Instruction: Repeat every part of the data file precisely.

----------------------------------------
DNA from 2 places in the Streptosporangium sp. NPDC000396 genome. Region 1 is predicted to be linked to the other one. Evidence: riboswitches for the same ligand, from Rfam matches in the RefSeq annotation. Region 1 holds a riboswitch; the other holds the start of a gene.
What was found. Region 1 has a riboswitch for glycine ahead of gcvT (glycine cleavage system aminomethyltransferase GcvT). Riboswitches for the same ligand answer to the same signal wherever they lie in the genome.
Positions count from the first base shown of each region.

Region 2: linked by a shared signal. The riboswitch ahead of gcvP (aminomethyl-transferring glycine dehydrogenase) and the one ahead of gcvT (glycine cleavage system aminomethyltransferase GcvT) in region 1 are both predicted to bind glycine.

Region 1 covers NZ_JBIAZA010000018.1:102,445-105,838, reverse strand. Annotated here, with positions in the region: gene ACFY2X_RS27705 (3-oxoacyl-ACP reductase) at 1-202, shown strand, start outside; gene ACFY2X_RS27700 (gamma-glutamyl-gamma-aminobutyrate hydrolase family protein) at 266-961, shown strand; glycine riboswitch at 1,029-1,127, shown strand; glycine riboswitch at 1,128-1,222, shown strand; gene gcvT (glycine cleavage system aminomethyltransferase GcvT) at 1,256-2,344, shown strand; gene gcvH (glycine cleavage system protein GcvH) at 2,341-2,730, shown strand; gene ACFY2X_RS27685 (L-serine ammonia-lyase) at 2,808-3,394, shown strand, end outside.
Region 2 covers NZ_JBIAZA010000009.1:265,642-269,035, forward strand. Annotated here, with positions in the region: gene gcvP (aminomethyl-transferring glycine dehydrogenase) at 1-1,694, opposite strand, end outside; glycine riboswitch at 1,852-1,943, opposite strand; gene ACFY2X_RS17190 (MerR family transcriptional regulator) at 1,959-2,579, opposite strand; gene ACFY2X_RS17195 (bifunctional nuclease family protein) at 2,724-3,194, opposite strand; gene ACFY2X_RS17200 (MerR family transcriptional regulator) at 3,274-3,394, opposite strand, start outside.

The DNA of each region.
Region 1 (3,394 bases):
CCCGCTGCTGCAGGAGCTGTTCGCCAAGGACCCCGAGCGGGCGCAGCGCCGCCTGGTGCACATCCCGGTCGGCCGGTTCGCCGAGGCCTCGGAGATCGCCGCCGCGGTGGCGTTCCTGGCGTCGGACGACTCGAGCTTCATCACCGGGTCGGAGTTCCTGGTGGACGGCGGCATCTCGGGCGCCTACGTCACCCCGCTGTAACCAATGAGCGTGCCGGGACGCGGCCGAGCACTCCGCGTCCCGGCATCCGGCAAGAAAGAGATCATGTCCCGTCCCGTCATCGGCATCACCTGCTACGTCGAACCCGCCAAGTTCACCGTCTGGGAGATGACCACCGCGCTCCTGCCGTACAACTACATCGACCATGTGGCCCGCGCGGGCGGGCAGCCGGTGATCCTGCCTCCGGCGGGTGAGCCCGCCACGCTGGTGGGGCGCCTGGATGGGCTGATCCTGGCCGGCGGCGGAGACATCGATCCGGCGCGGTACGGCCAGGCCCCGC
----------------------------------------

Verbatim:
DNA from 2 places in the Streptosporangium sp. NPDC000396 genome. Region 1 is predicted to be linked to the other one. Evidence: riboswitches for the same ligand, from Rfam matches in the RefSeq annotation. Region 1 holds a riboswitch; the other holds the start of a gene.
What was found. Region 1 has a riboswitch for glycine ahead of gcvT (glycine cleavage system aminomethyltransferase GcvT). Riboswitches for the same ligand answer to the same signal wherever they lie in the genome.
Positions count from the first base shown of each region.

Region 2: linked by a shared signal. The riboswitch ahead of gcvP (aminomethyl-transferring glycine dehydrogenase) and the one ahead of gcvT (glycine cleavage system aminomethyltransferase GcvT) in region 1 are both predicted to bind glycine.

Region 1 covers NZ_JBIAZA010000018.1:102,445-105,838, reverse strand. Annotated here, with positions in the region: gene ACFY2X_RS27705 (3-oxoacyl-ACP reductase) at 1-202, shown strand, start outside; gene ACFY2X_RS27700 (gamma-glutamyl-gamma-aminobutyrate hydrolase family protein) at 266-961, shown strand; glycine riboswitch at 1,029-1,127, shown strand; glycine riboswitch at 1,128-1,222, shown strand; gene gcvT (glycine cleavage system aminomethyltransferase GcvT) at 1,256-2,344, shown strand; gene gcvH (glycine cleavage system protein GcvH) at 2,341-2,730, shown strand; gene ACFY2X_RS27685 (L-serine ammonia-lyase) at 2,808-3,394, shown strand, end outside.
Region 2 covers NZ_JBIAZA010000009.1:265,642-269,035, forward strand. Annotated here, with positions in the region: gene gcvP (aminomethyl-transferring glycine dehydrogenase) at 1-1,694, opposite strand, end outside; glycine riboswitch at 1,852-1,943, opposite strand; gene ACFY2X_RS17190 (MerR family transcriptional regulator) at 1,959-2,579, opposite strand; gene ACFY2X_RS17195 (bifunctional nuclease family protein) at 2,724-3,194, opposite strand; gene ACFY2X_RS17200 (MerR family transcriptional regulator) at 3,274-3,394, opposite strand, start outside.

The DNA of each region.
Region 1 (3,394 bases):
CCCGCTGCTGCAGGAGCTGTTCGCCAAGGACCCCGAGCGGGCGCAGCGCCGCCTGGTGCACATCCCGGTCGGCCGGTTCGCCGAGGCCTCGGAGATCGCCGCCGCGGTGGCGTTCCTGGCGTCGGACGACTCGAGCTTCATCACCGGGTCGGAGTTCCTGGTGGACGGCGGCATCTCGGGCGCCTACGTCACCCCGCTGTAACCAATGAGCGTGCCGGGACGCGGCCGAGCACTCCGCGTCCCGGCATCCGGCAAGAAAGAGATCATGTCCCGTCCCGTCATCGGCATCACCTGCTACGTCGAACCCGCCAAGTTCACCGTCTGGGAGATGACCACCGCGCTCCTGCCGTACAACTACATCGACCATGTGGCCCGCGCGGGCGGGCAGCCGGTGATCCTGCCTCCGGCGGGTGAGCCCGCCACGCTGGTGGGGCGCCTGGATGGGCTGATCCTGGCCGGCGGCGGAGACATCGATCCGGCGCGGTACGGCCAGGCCCCGC